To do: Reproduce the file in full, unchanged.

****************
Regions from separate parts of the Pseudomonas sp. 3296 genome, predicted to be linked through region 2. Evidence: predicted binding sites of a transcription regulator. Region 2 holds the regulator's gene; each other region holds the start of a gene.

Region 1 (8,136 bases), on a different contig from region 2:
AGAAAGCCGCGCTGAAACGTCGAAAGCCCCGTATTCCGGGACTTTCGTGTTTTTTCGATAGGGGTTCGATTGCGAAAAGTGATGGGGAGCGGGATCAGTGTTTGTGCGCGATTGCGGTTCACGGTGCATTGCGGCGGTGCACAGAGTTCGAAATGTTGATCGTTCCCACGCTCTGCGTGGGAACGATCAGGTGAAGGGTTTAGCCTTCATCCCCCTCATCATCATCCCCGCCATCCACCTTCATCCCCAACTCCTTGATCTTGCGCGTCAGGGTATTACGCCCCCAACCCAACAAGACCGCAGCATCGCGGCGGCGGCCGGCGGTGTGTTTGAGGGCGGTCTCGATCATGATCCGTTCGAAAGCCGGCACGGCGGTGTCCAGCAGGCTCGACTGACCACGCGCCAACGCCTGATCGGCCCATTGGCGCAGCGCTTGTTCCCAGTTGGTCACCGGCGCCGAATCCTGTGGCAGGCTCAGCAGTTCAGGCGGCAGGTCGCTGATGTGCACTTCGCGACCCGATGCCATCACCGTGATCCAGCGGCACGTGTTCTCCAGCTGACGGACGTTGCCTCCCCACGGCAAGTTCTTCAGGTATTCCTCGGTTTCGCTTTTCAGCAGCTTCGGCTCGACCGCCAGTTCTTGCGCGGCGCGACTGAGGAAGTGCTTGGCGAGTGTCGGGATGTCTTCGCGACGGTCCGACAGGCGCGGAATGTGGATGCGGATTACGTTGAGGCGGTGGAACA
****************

Regions from separate parts of the Pseudomonas sp. 3296 genome, predicted to be linked through region 2. Evidence: predicted binding sites of a transcription regulator. Region 2 holds the regulator's gene; each other region holds the start of a gene.

Region 1 (8,136 bases), on a different contig from region 2:
AGAAAGCCGCGCTGAAACGTCGAAAGCCCCGTATTCCGGGACTTTCGTGTTTTTTCGATAGGGGTTCGATTGCGAAAAGTGATGGGGAGCGGGATCAGTGTTTGTGCGCGATTGCGGTTCACGGTGCATTGCGGCGGTGCACAGAGTTCGAAATGTTGATCGTTCCCACGCTCTGCGTGGGAACGATCAGGTGAAGGGTTTAGCCTTCATCCCCCTCATCATCATCCCCGCCATCCACCTTCATCCCCAACTCCTTGATCTTGCGCGTCAGGGTATTACGCCCCCAACCCAACAAGACCGCAGCATCGCGGCGGCGGCCGGCGGTGTGTTTGAGGGCGGTCTCGATCATGATCCGTTCGAAAGCCGGCACGGCGGTGTCCAGCAGGCTCGACTGACCACGCGCCAACGCCTGATCGGCCCATTGGCGCAGCGCTTGTTCCCAGTTGGTCACCGGCGCCGAATCCTGTGGCAGGCTCAGCAGTTCAGGCGGCAGGTCGCTGATGTGCACTTCGCGACCCGATGCCATCACCGTGATCCAGCGGCACGTGTTCTCCAGCTGACGGACGTTGCCTCCCCACGGCAAGTTCTTCAGGTATTCCTCGGTTTCGCTTTTCAGCAGCTTCGGCTCGACCGCCAGTTCTTGCGCGGCGCGACTGAGGAAGTGCTTGGCGAGTGTCGGGATGTCTTCGCGACGGTCCGACAGGCGCGGAATGTGGATGCGGATTACGTTGAGGCGGTGGAACA